Fittingly presented with autumn leaves falling around Hugo Valentine on the album cover, his latest single ‘Change’ looks at developments taking place within himself.
Opening with the verse, Valentine’s vocals show a clear level of diction and narrates the theme well. Over bright piano chords, he is reminiscent of heart-felt times in a gentle air of nostalgia. Proceeding into a sparse chorus, a layer of strings join the music, creating a small but distinctive enough variation from the song’s introduction.
Jumping into the second verse, the strings fill out the music effectively, allowing the piano chords to take on a snappy playing style, modifying the flow of the track. As with the music, Valentine’s vocals too develop in texture and substance, persistently incorporating additional decorations within the music to keep its stamina going. Throughout its latter half, the music builds up in an unsurprising but well composed style. The addition of female backing vocals adds a pleasant vocal contrast to Valentine’s, diversifying the music’s texture a little further.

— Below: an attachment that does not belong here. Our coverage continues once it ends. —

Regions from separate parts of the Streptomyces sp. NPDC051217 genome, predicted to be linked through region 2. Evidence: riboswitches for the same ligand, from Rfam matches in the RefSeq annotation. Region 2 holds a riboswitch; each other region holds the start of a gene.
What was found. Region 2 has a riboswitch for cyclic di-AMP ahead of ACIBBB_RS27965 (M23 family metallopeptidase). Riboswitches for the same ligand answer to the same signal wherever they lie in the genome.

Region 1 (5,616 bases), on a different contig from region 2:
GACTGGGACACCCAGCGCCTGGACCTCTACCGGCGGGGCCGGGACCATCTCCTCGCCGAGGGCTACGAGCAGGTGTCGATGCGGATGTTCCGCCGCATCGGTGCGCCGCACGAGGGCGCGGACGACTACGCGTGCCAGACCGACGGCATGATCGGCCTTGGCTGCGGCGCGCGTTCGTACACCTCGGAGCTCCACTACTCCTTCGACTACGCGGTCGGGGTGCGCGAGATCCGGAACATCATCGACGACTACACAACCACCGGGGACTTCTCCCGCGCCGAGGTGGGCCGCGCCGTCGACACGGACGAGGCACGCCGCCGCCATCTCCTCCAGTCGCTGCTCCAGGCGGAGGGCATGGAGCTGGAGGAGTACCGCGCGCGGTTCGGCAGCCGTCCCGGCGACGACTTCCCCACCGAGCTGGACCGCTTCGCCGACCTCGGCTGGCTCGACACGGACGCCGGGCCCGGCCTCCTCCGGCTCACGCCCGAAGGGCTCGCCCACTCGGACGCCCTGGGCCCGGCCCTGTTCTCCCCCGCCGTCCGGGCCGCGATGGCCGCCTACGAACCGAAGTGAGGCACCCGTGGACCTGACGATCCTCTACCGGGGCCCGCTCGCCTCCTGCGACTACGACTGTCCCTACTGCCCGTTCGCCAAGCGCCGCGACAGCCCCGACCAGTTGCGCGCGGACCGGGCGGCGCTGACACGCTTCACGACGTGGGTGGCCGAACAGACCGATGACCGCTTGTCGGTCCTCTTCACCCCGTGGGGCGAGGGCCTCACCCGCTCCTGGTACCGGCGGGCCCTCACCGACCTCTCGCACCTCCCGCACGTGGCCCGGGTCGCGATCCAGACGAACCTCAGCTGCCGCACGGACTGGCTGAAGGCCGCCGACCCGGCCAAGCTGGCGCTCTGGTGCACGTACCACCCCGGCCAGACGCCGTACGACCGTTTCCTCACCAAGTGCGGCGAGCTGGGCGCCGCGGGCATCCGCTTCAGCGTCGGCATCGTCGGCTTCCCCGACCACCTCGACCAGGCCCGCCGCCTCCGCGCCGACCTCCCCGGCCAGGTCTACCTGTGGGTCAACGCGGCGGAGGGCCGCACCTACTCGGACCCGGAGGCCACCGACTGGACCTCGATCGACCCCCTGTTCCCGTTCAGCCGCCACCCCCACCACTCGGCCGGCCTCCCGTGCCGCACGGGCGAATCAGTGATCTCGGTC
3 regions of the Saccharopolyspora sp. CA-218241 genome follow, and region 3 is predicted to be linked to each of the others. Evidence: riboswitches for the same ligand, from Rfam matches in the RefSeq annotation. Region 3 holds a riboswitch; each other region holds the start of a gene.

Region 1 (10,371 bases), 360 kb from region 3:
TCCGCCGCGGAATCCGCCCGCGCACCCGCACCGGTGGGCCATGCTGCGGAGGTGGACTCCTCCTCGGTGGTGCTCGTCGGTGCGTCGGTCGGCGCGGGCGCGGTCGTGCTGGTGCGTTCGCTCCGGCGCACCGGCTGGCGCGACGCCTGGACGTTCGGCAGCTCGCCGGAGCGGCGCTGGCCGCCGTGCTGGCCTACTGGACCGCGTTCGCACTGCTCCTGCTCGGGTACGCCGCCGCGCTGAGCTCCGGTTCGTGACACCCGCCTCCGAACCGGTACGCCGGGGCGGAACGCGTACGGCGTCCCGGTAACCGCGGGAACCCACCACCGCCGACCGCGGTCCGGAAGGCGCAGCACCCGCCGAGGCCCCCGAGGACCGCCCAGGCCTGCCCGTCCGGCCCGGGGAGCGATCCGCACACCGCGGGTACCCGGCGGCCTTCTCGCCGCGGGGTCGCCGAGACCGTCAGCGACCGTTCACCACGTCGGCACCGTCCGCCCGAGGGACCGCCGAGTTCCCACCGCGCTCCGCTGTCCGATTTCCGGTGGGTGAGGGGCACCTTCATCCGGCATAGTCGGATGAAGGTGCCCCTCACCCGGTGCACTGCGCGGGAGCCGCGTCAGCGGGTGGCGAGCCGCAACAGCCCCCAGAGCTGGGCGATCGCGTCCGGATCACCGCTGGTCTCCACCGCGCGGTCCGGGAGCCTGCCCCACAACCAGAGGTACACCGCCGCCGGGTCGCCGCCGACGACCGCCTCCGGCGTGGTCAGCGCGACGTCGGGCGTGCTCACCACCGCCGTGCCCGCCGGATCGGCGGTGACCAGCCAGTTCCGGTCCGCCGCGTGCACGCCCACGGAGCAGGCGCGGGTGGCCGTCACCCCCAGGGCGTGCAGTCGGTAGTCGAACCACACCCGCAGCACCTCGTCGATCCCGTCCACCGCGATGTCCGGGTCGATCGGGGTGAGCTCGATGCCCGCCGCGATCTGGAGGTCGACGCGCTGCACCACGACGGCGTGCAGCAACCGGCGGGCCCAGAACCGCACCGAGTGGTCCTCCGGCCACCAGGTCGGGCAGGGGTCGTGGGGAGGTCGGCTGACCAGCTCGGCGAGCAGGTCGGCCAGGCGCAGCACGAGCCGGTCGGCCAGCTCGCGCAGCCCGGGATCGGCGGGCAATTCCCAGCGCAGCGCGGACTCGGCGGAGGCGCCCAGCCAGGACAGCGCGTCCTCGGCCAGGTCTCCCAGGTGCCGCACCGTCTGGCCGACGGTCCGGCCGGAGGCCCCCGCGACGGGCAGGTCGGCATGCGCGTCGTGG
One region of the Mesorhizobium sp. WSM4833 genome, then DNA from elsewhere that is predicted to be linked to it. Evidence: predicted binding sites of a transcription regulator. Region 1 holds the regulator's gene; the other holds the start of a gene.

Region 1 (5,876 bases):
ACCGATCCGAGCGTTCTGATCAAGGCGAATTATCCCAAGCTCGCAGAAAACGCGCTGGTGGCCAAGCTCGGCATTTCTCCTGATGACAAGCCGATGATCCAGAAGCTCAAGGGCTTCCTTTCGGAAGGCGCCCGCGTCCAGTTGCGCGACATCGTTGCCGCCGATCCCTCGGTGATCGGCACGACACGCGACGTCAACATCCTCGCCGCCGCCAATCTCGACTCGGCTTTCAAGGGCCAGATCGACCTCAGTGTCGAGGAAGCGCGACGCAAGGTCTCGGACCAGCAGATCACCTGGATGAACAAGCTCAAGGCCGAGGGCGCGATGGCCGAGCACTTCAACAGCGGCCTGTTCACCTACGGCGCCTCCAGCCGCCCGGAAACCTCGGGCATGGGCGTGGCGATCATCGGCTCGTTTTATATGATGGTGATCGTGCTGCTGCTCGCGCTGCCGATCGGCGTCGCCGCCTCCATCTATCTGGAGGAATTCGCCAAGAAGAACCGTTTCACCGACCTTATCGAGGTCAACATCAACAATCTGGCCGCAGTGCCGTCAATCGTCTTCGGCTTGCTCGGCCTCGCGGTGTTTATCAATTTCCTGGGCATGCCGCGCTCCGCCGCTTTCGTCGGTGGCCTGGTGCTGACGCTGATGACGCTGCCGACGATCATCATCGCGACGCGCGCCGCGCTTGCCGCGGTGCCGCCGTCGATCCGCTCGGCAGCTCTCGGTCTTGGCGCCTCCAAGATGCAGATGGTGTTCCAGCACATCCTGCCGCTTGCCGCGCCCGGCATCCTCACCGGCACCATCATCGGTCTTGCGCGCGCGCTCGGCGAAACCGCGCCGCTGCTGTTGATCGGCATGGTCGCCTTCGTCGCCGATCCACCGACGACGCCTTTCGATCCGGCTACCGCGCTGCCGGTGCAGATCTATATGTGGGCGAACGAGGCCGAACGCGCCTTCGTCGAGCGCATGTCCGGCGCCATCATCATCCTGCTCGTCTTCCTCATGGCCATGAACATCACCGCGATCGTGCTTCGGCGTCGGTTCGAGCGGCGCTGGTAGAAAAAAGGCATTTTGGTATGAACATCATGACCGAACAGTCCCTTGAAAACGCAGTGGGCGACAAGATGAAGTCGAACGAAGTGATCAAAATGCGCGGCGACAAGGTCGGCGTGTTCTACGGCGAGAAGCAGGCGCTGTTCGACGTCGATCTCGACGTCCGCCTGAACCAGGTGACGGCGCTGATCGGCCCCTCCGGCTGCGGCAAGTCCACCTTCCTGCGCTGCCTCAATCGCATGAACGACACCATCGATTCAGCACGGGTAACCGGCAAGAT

Though well placed, the overall composition of the track does feel a little dated, however. The chordal structures played on the piano are certainly reminiscent of 2000’s pop ballads, nodding its head to the once loved style of Will Young and Coldplay. For the track to really prosper, the music needs to have the right balance of influence and uniqueness and ‘Change’s sound, ironically, doesn’t seem very different from 20-year-old pop ballads.
This doesn’t mean to say that the track sounds unpleasant at all, and the production is well rounded too – it just lacks its own identity and seems to have fallen into the safety of producing something a bit too familiar as opposed to daring to try something new.